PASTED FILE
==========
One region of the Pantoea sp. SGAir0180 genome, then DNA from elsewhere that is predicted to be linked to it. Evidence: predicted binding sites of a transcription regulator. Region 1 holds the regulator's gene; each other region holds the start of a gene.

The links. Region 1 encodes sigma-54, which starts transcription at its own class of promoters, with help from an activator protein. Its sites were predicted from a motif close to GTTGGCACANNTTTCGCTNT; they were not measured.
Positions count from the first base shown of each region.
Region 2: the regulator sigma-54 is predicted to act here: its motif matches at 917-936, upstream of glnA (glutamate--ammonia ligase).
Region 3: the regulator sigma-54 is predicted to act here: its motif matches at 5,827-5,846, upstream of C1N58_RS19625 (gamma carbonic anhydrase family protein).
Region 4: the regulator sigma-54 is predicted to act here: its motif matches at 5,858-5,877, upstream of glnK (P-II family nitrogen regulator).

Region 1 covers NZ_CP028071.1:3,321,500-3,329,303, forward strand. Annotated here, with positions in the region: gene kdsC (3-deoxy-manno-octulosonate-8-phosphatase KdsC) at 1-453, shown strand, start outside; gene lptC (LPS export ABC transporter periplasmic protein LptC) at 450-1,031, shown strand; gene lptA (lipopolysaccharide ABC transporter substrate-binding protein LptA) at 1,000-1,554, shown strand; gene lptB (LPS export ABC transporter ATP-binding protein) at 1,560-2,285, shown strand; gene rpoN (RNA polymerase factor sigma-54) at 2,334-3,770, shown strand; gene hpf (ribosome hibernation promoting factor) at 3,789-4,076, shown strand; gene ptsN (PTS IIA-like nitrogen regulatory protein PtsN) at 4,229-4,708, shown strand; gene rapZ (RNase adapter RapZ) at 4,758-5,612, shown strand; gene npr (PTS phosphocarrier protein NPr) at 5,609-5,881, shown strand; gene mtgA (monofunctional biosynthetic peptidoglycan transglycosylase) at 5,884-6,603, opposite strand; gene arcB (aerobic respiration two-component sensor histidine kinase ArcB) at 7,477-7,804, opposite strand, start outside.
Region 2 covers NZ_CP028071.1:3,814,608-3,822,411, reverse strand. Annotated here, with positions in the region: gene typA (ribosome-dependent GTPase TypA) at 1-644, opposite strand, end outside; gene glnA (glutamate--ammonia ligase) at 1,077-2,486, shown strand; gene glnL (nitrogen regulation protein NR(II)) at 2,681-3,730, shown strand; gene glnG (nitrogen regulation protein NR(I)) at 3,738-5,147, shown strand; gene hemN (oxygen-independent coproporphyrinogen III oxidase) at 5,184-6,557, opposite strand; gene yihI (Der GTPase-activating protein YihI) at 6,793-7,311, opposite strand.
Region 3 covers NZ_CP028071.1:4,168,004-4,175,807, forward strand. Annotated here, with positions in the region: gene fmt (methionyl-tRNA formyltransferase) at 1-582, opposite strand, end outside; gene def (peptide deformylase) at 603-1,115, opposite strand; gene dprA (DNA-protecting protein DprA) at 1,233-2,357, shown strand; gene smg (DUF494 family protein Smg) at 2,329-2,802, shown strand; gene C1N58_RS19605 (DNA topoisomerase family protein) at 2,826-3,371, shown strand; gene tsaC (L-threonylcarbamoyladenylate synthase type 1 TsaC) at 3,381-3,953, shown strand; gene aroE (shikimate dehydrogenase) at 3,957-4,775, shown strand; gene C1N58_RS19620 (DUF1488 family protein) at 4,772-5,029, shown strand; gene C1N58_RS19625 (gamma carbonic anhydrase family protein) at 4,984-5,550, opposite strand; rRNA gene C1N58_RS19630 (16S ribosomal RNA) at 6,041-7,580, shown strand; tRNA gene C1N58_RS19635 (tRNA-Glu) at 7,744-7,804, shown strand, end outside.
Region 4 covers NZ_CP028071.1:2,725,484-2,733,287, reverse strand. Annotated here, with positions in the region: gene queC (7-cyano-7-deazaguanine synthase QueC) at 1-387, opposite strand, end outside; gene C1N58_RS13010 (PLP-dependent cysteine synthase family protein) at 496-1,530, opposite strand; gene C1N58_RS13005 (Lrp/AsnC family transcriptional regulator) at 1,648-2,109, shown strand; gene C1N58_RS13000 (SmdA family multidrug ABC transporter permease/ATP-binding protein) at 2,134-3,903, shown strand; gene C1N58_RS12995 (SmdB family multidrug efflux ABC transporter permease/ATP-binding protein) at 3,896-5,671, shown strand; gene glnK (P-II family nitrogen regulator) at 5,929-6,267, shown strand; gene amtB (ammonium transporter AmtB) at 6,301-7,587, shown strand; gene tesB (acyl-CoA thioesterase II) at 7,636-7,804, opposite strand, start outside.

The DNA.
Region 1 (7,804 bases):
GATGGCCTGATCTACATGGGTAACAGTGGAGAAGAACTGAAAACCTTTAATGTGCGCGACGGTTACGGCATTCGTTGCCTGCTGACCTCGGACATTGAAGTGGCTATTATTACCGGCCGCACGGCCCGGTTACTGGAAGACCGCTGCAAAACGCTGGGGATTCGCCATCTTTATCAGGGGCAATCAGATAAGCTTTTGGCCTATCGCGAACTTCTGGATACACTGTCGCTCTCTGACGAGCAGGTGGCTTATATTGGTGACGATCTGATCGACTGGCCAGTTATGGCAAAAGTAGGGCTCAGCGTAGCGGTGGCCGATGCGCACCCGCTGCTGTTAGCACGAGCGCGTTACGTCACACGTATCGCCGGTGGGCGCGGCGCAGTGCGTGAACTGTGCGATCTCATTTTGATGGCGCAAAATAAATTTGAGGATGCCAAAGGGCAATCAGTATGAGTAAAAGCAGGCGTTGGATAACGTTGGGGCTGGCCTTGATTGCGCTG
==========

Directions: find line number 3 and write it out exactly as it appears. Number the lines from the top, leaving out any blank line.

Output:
Positions count from the first base shown of each region.